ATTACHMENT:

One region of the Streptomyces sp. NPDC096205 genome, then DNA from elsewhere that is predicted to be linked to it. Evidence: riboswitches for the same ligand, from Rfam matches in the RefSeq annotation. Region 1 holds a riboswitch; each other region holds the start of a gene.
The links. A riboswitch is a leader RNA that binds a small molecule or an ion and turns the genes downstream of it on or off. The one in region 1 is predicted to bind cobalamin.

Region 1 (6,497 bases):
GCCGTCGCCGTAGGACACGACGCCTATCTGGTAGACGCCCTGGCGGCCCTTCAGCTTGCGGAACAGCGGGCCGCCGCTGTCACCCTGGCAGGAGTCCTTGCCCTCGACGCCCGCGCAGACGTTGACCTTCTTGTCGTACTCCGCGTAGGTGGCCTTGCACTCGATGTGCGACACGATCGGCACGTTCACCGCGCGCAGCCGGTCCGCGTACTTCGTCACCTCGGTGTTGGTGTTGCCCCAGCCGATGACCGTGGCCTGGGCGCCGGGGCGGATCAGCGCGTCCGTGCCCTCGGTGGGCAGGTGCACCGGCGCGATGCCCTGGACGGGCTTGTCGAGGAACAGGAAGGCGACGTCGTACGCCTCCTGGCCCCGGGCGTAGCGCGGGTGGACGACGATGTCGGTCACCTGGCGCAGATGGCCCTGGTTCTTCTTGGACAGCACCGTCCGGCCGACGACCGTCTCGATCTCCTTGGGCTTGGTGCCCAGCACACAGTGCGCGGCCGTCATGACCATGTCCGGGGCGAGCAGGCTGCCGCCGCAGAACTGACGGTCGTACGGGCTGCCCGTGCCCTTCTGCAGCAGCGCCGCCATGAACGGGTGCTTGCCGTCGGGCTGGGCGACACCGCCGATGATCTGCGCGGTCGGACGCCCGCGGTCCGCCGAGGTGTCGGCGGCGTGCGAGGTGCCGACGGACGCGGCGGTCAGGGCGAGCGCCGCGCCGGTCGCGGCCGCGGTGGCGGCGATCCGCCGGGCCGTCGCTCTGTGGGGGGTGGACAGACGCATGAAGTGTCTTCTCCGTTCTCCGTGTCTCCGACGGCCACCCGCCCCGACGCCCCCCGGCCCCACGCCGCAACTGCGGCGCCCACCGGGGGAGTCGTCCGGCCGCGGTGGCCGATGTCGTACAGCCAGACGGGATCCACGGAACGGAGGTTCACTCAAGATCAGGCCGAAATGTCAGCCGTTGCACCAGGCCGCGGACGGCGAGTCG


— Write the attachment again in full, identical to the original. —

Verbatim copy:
One region of the Streptomyces sp. NPDC096205 genome, then DNA from elsewhere that is predicted to be linked to it. Evidence: riboswitches for the same ligand, from Rfam matches in the RefSeq annotation. Region 1 holds a riboswitch; each other region holds the start of a gene.
The links. A riboswitch is a leader RNA that binds a small molecule or an ion and turns the genes downstream of it on or off. The one in region 1 is predicted to bind cobalamin.

Region 1 (6,497 bases):
GCCGTCGCCGTAGGACACGACGCCTATCTGGTAGACGCCCTGGCGGCCCTTCAGCTTGCGGAACAGCGGGCCGCCGCTGTCACCCTGGCAGGAGTCCTTGCCCTCGACGCCCGCGCAGACGTTGACCTTCTTGTCGTACTCCGCGTAGGTGGCCTTGCACTCGATGTGCGACACGATCGGCACGTTCACCGCGCGCAGCCGGTCCGCGTACTTCGTCACCTCGGTGTTGGTGTTGCCCCAGCCGATGACCGTGGCCTGGGCGCCGGGGCGGATCAGCGCGTCCGTGCCCTCGGTGGGCAGGTGCACCGGCGCGATGCCCTGGACGGGCTTGTCGAGGAACAGGAAGGCGACGTCGTACGCCTCCTGGCCCCGGGCGTAGCGCGGGTGGACGACGATGTCGGTCACCTGGCGCAGATGGCCCTGGTTCTTCTTGGACAGCACCGTCCGGCCGACGACCGTCTCGATCTCCTTGGGCTTGGTGCCCAGCACACAGTGCGCGGCCGTCATGACCATGTCCGGGGCGAGCAGGCTGCCGCCGCAGAACTGACGGTCGTACGGGCTGCCCGTGCCCTTCTGCAGCAGCGCCGCCATGAACGGGTGCTTGCCGTCGGGCTGGGCGACACCGCCGATGATCTGCGCGGTCGGACGCCCGCGGTCCGCCGAGGTGTCGGCGGCGTGCGAGGTGCCGACGGACGCGGCGGTCAGGGCGAGCGCCGCGCCGGTCGCGGCCGCGGTGGCGGCGATCCGCCGGGCCGTCGCTCTGTGGGGGGTGGACAGACGCATGAAGTGTCTTCTCCGTTCTCCGTGTCTCCGACGGCCACCCGCCCCGACGCCCCCCGGCCCCACGCCGCAACTGCGGCGCCCACCGGGGGAGTCGTCCGGCCGCGGTGGCCGATGTCGTACAGCCAGACGGGATCCACGGAACGGAGGTTCACTCAAGATCAGGCCGAAATGTCAGCCGTTGCACCAGGCCGCGGACGGCGAGTCG